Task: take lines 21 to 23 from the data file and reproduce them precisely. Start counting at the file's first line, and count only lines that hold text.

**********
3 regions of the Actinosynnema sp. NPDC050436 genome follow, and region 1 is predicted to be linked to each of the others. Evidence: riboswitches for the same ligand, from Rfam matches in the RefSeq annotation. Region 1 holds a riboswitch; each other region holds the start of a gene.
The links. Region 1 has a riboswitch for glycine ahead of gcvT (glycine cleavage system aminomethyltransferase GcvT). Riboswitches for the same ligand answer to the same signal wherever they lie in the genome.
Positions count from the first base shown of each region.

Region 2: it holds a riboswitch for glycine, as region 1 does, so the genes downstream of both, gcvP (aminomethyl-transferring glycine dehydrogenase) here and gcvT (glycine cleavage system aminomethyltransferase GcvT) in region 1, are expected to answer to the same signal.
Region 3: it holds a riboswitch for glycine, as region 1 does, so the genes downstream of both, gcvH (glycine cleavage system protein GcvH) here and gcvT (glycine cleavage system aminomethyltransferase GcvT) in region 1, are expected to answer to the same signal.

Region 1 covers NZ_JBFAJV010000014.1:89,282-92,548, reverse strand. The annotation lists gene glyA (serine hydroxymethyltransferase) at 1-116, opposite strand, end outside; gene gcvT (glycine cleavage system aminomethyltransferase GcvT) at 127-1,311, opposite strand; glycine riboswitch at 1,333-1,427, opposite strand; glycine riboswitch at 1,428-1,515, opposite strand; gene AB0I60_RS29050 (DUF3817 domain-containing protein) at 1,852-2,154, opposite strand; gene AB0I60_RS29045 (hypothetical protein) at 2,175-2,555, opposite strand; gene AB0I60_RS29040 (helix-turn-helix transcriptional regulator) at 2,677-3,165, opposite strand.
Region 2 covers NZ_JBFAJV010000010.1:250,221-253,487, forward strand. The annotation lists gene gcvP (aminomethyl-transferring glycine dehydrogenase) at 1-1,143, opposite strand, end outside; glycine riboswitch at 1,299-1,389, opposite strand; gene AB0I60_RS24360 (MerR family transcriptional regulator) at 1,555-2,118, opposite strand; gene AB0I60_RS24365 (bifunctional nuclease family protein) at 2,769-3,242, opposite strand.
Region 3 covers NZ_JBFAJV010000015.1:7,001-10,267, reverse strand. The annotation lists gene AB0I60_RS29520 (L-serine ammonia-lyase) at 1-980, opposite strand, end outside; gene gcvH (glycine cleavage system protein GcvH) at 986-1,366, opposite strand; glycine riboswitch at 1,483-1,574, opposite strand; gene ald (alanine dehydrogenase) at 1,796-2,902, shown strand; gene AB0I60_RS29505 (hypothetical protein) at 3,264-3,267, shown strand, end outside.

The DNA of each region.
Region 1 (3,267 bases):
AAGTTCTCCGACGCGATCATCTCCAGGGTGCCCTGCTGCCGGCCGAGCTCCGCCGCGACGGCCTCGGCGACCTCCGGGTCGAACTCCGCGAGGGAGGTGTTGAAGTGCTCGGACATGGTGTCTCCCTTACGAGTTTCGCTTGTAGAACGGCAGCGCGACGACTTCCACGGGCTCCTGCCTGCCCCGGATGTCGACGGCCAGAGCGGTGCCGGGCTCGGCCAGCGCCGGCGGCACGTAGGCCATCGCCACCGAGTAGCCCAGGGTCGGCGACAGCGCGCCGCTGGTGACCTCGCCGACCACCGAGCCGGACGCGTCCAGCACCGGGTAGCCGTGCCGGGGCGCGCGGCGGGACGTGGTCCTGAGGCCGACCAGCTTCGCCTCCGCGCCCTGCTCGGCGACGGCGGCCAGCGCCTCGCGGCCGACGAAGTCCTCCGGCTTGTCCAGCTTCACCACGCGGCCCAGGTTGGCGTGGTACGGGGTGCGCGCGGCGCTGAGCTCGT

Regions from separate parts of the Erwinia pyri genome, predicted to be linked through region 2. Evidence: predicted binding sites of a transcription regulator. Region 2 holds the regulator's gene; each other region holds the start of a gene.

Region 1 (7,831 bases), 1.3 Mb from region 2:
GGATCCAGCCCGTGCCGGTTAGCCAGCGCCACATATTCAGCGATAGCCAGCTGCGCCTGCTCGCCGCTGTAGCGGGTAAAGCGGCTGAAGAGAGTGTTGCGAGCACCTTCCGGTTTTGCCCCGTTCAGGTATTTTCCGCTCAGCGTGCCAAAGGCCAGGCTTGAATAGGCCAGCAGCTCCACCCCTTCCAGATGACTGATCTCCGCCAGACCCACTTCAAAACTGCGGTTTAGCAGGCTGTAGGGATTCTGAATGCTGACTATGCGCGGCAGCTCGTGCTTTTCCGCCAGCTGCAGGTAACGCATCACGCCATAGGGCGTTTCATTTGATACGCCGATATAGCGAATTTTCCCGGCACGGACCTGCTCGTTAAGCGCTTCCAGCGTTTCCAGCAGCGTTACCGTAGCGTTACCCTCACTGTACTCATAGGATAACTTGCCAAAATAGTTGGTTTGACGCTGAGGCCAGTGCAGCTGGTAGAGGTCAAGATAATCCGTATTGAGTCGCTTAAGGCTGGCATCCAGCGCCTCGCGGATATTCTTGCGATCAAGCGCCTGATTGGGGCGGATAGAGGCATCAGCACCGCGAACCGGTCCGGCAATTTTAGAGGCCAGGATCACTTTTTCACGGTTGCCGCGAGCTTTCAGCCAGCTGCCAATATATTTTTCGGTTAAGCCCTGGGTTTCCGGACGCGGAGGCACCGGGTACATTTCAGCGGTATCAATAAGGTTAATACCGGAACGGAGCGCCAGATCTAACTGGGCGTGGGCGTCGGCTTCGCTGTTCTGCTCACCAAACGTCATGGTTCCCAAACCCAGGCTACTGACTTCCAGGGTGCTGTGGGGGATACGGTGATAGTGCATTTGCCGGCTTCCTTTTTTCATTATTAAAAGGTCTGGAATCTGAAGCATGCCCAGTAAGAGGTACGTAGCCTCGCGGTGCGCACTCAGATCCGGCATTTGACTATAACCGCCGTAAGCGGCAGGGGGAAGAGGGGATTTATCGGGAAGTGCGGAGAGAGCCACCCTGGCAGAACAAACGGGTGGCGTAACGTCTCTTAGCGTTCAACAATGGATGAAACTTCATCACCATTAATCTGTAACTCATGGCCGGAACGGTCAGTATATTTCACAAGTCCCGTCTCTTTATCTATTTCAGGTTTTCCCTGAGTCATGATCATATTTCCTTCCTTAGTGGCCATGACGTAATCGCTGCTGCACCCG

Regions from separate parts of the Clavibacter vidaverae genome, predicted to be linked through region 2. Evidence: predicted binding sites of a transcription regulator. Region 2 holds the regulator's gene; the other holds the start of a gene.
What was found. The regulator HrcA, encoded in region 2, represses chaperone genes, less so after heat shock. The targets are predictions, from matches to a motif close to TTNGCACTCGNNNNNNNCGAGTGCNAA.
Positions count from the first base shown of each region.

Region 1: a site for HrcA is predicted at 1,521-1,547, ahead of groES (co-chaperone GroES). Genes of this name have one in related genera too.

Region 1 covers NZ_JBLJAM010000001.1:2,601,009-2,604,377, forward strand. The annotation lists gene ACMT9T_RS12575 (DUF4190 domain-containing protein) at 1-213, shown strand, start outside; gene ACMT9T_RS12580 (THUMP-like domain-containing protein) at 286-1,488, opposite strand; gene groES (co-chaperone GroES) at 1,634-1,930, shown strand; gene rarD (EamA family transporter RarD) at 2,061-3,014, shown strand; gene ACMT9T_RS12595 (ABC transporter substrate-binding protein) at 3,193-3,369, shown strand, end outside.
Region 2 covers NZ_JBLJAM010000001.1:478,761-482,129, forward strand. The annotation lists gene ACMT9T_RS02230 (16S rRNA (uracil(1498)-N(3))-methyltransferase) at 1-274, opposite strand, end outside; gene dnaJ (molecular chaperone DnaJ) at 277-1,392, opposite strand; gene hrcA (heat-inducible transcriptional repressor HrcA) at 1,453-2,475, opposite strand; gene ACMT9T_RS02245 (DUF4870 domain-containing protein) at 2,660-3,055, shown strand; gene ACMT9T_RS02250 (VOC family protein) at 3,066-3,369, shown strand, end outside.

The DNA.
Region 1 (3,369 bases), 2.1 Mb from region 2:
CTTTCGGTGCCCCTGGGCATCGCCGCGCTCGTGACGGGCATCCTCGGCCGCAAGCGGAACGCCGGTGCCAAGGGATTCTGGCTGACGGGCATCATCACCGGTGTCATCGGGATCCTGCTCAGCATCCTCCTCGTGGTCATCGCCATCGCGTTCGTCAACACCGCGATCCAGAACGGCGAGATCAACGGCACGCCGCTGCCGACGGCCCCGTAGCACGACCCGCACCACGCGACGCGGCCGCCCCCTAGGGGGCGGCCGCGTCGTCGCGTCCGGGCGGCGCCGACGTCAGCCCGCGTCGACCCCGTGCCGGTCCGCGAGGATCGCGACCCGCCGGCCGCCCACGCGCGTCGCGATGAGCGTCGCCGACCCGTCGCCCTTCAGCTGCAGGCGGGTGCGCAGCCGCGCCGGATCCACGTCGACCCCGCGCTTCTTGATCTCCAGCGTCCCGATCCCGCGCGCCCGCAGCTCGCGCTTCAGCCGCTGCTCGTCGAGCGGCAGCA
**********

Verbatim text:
The DNA.
Region 1 (3,369 bases), 2.1 Mb from region 2:
CTTTCGGTGCCCCTGGGCATCGCCGCGCTCGTGACGGGCATCCTCGGCCGCAAGCGGAACGCCGGTGCCAAGGGATTCTGGCTGACGGGCATCATCACCGGTGTCATCGGGATCCTGCTCAGCATCCTCCTCGTGGTCATCGCCATCGCGTTCGTCAACACCGCGATCCAGAACGGCGAGATCAACGGCACGCCGCTGCCGACGGCCCCGTAGCACGACCCGCACCACGCGACGCGGCCGCCCCCTAGGGGGCGGCCGCGTCGTCGCGTCCGGGCGGCGCCGACGTCAGCCCGCGTCGACCCCGTGCCGGTCCGCGAGGATCGCGACCCGCCGGCCGCCCACGCGCGTCGCGATGAGCGTCGCCGACCCGTCGCCCTTCAGCTGCAGGCGGGTGCGCAGCCGCGCCGGATCCACGTCGACCCCGCGCTTCTTGATCTCCAGCGTCCCGATCCCGCGCGCCCGCAGCTCGCGCTTCAGCCGCTGCTCGTCGAGCGGCAGCA